Opinion

Hugo Dixon

Cyprus will pay dearly for its sins

By Hugo Dixon
March 22, 2013

Cyprus will pay dearly for its sins. The Mediterranean island has committed many follies over the years – and is still making mistakes.

The Cypriots seem congenitally inclined to overestimate their negotiating position. In recent years, their first big folly was to reject in 2004 the United Nations plan for uniting their island. That irritated their European Union partners, meant that Cyprus still has a weak strategic position vis-à-vis Turkey and leaves a jagged scar across the island.

The last Communist government was also criminal in its failure to act as the crisis in Greece threatened to swamp Cyprus. If it had been willing to restructure the banks, the Cypriot economy would now be in a lot better shape. It was also much easier to do a deal with Germany then than now, when Angela Merkel is only months away from an election.

The new centre-right president, Nicos Anastasiades, has been in office for less than a month. But he has managed to turn a crisis into a disaster by initially backing a plan to impose a 6.75 percent tax on insured depositors.

Of course, the other euro zone governments, the European Central Bank and the International Monetary Fund shouldn’t have said OK to this terrible idea either. And Anastasiades certainly had a gun to his head: he had to rustle up money somehow given that the euro zone was rightly unwilling to lend Cyprus more than 10 billion euros, leaving the country with a 5.8 billion euro funding gap.

But the Cypriot president is ultimately responsible for his actions. There was an alternative: tax the uninsured depositors at 15.5 percent and leave the insured ones untouched. Anastasiades didn’t want to do this as it would have angered Russia and undermined Cyprus as an offshore financial centre. But both of these have happened anyway.

When Anastasiades found he couldn’t sell the deposit grab to his people, he backtracked. There was jubilation in the streets. How quickly the mood has changed now that queues have started forming outside cash machines.

The Cypriot government then asked Russia for help. But again Nicosia overestimated its negotiating position. Moscow wasn’t interested in buying a bankrupt bank or lending more money. Michael Sarris, Cyprus’ finance minister, was sent home empty handed.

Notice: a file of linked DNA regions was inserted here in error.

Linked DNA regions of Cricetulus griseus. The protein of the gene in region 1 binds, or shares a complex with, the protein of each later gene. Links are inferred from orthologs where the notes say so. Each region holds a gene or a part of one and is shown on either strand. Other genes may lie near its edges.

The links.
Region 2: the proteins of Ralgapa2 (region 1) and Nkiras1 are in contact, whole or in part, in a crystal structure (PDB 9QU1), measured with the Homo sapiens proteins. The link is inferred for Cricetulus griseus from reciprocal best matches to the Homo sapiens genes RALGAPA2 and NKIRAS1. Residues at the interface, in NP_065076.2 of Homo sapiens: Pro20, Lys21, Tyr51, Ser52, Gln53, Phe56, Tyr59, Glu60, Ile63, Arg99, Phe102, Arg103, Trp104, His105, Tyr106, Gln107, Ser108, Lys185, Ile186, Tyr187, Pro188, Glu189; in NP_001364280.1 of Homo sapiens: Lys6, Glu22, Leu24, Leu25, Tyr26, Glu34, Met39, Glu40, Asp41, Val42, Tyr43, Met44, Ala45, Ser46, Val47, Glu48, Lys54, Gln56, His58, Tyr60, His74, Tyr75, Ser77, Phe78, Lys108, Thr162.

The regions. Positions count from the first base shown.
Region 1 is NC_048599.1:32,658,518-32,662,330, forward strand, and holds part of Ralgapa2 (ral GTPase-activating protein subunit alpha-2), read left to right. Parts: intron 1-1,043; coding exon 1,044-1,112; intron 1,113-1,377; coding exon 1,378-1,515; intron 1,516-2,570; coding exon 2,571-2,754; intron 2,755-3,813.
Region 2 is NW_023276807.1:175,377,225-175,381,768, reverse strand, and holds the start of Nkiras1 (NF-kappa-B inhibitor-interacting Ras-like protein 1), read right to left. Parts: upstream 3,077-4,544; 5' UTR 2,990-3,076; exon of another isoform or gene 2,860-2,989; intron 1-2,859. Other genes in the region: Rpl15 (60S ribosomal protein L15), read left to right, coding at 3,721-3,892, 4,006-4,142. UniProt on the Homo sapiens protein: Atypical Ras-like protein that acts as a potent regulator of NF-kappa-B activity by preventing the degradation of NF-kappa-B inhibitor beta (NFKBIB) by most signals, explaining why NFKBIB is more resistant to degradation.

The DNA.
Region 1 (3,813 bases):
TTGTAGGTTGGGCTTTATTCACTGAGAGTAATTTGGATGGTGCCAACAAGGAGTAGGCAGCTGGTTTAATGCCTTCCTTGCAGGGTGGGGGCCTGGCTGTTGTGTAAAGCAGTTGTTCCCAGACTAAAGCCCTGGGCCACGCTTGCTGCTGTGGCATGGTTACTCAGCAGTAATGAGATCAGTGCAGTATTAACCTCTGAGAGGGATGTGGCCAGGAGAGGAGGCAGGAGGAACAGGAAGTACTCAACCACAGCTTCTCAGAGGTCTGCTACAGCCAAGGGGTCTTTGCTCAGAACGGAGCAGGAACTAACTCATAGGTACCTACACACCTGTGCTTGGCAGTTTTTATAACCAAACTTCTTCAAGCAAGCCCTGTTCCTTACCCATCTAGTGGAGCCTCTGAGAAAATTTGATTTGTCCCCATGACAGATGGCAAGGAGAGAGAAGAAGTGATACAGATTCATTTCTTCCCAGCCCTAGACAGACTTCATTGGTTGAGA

Meanwhile, the ECB has threatened to pull the plug on insolvent Cypriot banks unless there is a deal with the euro zone by Monday night. The government has therefore scrabbled together a “plan” with three elements: “resolving” Cyprus Popular Bank, the country’s second-largest and most troubled lender; imposing capital controls; and creating a national “solidarity fund”.

The best of these ideas, apparently originally proposed by the IMF, is to resolve CPB. It would be divided into a good bank and a bad one. The insured depositors would go with the good assets; the uninsured with the rotten ones. They might suffer 40 percent losses. That’s a lot more than the original deposit tax but the losses would be focused on one bank. The government’s bill for shoring up banks would be cut by 2.3 billion euros.

Imposing capital controls may be necessary. But it is hardly a cause for joy. Even if the banks re-open on Tuesday, there could be so many restrictions on taking out money that it will look like they are still partially shut.

The solidarity fund is a half-good idea. The plan is to pop pension fund assets, offshore gas reserves, the Cyprus church’s wealth and some state property into a fund. The hope seems to be to raise enough cash to fill the rest of the 5.8 billion euro hole. Even if it worked, it would amount to a fire sale of the county’s assets.

But this scheme has already run into a roadblock. Merkel says she will not be party to a scheme to grab pension assets.

Cyprus’ problems are far worse than finding a billion or two to make up the gap from pension assets. Last week, it had a chance of salvaging most of its financial centre. Now that will be largely destroyed. Last week it was staring at a middling recession. Now, with confidence crushed, its economy faces a slump.

All the number-crunching behind last week’s deal with the troika is therefore out of date. The country will need more than 17 billion euros because the fiscal deficit will rise and an avalanche of bad debts will push up the cost of shoring up the banks. Meanwhile, Nicosia won’t be able to sustain even 10 billion euros of extra debt because its economy will be smaller than envisaged.

Euro zone finance ministers indicated last night that they were willing to go along with a deal based on the old numbers. But even then Cyprus would be stuck with a zombie economy and zombie banks. It’s also unclear whether the IMF, which has argued strenuously for debt sustainability, could sign off on such a deal without destroying its own credibility.

It may be best to recognise this and go for an even more severe restructuring of the banking sector. At the minimum, Bank of Cyprus, the country’s largest lender, would need to be resolved along with CPB.

The Cypriot MPs won’t like any of this. But what is the alternative? Endless capital controls? Printing a parallel currency so people get Cypriot Pounds instead of euros from the cash machines? Or quitting the euro entirely?

There are no good options. But the longer it takes for Cyprus to get real, the greater the damage.